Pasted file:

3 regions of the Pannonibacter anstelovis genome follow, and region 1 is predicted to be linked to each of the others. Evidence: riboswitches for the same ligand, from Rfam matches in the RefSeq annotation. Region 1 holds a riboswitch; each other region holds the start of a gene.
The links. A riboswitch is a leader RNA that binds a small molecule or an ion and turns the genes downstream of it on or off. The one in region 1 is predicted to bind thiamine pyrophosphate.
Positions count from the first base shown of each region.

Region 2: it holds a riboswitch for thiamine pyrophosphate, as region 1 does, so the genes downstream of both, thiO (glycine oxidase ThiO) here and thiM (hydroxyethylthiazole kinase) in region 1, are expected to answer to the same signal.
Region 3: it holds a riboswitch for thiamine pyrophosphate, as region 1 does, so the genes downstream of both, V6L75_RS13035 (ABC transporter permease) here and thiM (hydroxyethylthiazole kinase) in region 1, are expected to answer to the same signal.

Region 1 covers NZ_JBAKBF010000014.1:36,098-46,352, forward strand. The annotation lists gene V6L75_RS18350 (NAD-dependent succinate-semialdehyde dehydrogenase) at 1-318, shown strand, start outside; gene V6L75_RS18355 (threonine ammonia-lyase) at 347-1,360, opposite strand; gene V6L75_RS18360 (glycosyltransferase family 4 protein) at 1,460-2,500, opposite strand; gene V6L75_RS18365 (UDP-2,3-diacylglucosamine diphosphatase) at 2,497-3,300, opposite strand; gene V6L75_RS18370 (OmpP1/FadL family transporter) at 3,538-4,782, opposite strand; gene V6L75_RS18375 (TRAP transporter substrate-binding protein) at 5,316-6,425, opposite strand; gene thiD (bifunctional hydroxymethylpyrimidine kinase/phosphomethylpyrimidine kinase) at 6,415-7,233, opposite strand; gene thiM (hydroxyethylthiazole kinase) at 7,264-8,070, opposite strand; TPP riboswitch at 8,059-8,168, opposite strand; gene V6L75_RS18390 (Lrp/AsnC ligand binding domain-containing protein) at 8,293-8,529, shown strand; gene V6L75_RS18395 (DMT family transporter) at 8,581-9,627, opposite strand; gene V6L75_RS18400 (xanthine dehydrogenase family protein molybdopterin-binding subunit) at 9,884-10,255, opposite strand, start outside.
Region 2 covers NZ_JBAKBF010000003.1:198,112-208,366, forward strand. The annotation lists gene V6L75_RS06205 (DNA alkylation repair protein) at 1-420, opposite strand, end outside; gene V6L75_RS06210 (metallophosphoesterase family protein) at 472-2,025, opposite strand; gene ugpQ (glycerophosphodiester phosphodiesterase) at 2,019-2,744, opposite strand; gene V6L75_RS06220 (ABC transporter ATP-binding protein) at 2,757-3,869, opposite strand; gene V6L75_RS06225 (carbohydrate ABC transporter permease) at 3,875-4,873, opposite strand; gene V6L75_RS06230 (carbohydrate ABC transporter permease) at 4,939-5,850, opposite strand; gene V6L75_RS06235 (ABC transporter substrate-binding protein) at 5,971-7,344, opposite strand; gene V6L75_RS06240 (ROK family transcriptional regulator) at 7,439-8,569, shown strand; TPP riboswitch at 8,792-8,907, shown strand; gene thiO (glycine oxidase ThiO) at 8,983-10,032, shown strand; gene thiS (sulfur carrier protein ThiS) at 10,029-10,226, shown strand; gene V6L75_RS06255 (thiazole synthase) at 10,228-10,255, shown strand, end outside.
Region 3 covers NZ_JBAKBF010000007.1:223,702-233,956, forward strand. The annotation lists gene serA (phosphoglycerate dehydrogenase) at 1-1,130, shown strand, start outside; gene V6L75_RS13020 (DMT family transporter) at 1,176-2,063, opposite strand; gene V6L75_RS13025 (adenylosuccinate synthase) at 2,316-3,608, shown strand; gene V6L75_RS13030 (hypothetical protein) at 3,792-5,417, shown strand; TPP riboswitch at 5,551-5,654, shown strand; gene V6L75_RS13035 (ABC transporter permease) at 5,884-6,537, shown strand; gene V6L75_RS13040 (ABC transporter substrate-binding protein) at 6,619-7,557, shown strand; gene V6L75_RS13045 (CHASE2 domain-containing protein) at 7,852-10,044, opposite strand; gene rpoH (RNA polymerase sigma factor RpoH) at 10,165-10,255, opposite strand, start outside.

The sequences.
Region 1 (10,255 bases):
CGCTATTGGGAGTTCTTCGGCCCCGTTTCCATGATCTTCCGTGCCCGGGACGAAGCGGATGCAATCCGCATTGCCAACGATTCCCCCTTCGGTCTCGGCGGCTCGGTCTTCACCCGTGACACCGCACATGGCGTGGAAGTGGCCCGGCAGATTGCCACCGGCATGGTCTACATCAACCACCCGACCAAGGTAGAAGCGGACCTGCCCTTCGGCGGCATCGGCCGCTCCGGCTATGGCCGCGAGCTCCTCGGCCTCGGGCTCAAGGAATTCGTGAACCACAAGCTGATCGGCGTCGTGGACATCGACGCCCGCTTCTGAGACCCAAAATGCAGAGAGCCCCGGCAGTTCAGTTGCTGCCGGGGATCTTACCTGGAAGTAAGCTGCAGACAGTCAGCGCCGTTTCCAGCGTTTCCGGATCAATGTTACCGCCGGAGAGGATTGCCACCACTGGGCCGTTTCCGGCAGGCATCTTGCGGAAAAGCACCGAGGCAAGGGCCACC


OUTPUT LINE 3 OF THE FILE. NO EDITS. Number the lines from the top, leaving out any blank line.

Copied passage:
Positions count from the first base shown of each region.